Eat my shorts!

The Sky Arts adaptations of Chekhov are a little too decorous.

Chekhov expressed some disappointment when his work was taken to be a catalogue of human misery. He apparently thought it was a bit of a hoot. Or at least, that there was some hooting to be done along the way. It was certainly a canny idea on the part of Henry Normal to cast such comedy big-hitters as Johnny Vegas, Sheridan Smith and Steve Coogan to star in Chekhov: Comedy Shorts which will doubtless be seen as a bit of a coup for Sky Arts.

Airing the man's shorts, as it were, does present problems. Most obviously, he didn't write sitcoms. He wrote for living, breathing theatre, with all the firing of synapses and pheromones that entails -- not to mention the liberties and possibilities of staging. Television opens up possibilities, too, but to trap the performance in a 1970s version of a 19th-century lookalike set seems to confirm it as antique and moribund, and besides, all that cloying Victoriana detail is distracting.

However, there's a pleasing tension between the familiar household names -- with whom we mistakenly believe we have some sort of pally relationship -- and the old-fangled, faded references of Chekhov's sketches. The TV doyens appeared to be having fun, in a let's play grown-ups kind of way: you could almost hear the quotation marks curling around some of the lines.

At other times the delivery seemed oddly flat: the habitual underplayed patter of Julian Barratt (The Mighty Boosh) tended to err on the side of wood, though he did perk up a bit when sparring with "real-life partner" Julia Davis. Steve Coogan had no-one to feed off but himself in his one-hander, ostensibly a lecture on the evils of tobacco, but actually a long digression on the evils of marriage. The lecture format translates to telly neatly, and at least Chekhov is released from the amber drawing room. Coogan himself looks the picture of disappointment: mouth welded in a downturn, unkempt hair, it's Alan Partridge with ten years of suffering behind him and the "aha" ground out of his lexicon.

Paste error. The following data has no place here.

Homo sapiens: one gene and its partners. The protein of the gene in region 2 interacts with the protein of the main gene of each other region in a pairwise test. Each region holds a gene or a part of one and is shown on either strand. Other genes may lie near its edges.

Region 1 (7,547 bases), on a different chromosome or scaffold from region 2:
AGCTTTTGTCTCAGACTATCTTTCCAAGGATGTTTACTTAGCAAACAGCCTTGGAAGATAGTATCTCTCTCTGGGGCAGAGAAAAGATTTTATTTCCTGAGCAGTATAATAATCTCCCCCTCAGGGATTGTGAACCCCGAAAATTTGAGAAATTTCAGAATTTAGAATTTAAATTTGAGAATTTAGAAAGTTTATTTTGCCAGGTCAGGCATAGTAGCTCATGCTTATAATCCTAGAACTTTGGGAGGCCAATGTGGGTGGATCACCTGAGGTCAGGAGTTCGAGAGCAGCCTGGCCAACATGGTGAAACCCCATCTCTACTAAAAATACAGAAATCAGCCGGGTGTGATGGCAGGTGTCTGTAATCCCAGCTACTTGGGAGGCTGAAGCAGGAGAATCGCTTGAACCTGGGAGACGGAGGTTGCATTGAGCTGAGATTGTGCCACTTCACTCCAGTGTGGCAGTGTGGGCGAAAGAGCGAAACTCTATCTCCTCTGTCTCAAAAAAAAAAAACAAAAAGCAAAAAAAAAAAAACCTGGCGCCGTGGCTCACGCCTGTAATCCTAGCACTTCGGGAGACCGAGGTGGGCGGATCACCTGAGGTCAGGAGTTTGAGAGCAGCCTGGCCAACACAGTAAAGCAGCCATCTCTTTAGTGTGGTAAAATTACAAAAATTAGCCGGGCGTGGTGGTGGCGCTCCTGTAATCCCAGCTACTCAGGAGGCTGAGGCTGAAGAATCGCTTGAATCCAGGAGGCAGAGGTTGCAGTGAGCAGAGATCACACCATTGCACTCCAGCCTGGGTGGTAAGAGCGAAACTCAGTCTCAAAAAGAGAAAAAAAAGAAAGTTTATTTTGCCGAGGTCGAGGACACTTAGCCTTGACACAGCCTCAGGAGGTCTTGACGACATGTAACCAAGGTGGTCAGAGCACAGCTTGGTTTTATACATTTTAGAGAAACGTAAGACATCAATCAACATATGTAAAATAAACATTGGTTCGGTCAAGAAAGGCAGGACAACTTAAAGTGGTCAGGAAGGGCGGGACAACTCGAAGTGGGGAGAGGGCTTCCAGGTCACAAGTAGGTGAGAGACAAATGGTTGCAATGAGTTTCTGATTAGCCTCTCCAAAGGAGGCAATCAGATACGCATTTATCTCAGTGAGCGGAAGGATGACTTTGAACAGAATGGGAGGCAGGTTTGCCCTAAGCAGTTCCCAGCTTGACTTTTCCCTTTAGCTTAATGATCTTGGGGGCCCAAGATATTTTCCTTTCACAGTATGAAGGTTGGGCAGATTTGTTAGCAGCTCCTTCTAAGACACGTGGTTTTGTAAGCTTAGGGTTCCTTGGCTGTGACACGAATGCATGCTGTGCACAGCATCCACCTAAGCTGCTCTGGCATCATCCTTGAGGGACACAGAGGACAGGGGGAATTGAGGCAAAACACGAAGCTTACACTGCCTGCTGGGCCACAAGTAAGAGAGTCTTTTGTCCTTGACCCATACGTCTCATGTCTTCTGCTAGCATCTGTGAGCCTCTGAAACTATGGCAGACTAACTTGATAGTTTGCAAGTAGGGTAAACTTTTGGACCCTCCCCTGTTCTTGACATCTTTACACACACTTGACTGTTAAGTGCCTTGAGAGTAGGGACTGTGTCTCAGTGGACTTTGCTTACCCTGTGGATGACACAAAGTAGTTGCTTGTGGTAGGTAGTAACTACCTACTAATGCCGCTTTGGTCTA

Vegas does Chekhov like he does everything else and it works rather well. With no concessions to time and place, some of his rants -- on tenors, for example who "attack the central nervous system" -- might have been his own; in this he is helped by a peppy translation from Paul Schmitt, who freely introduces words like "creep" and "bugger". Vegas has a muzzle built for latent tragedy, a knobbly root vegetable with a twinkle in the eye that looks as if it might turn teary at any moment; he wheezes and blusters at Mackenzie Crook with the hoarse whine of an artillery bombardment. Crook, as Vegas has pointed out, has a face you just want to shout at and merely has to look riven and pointy to Vegas's massy tuber.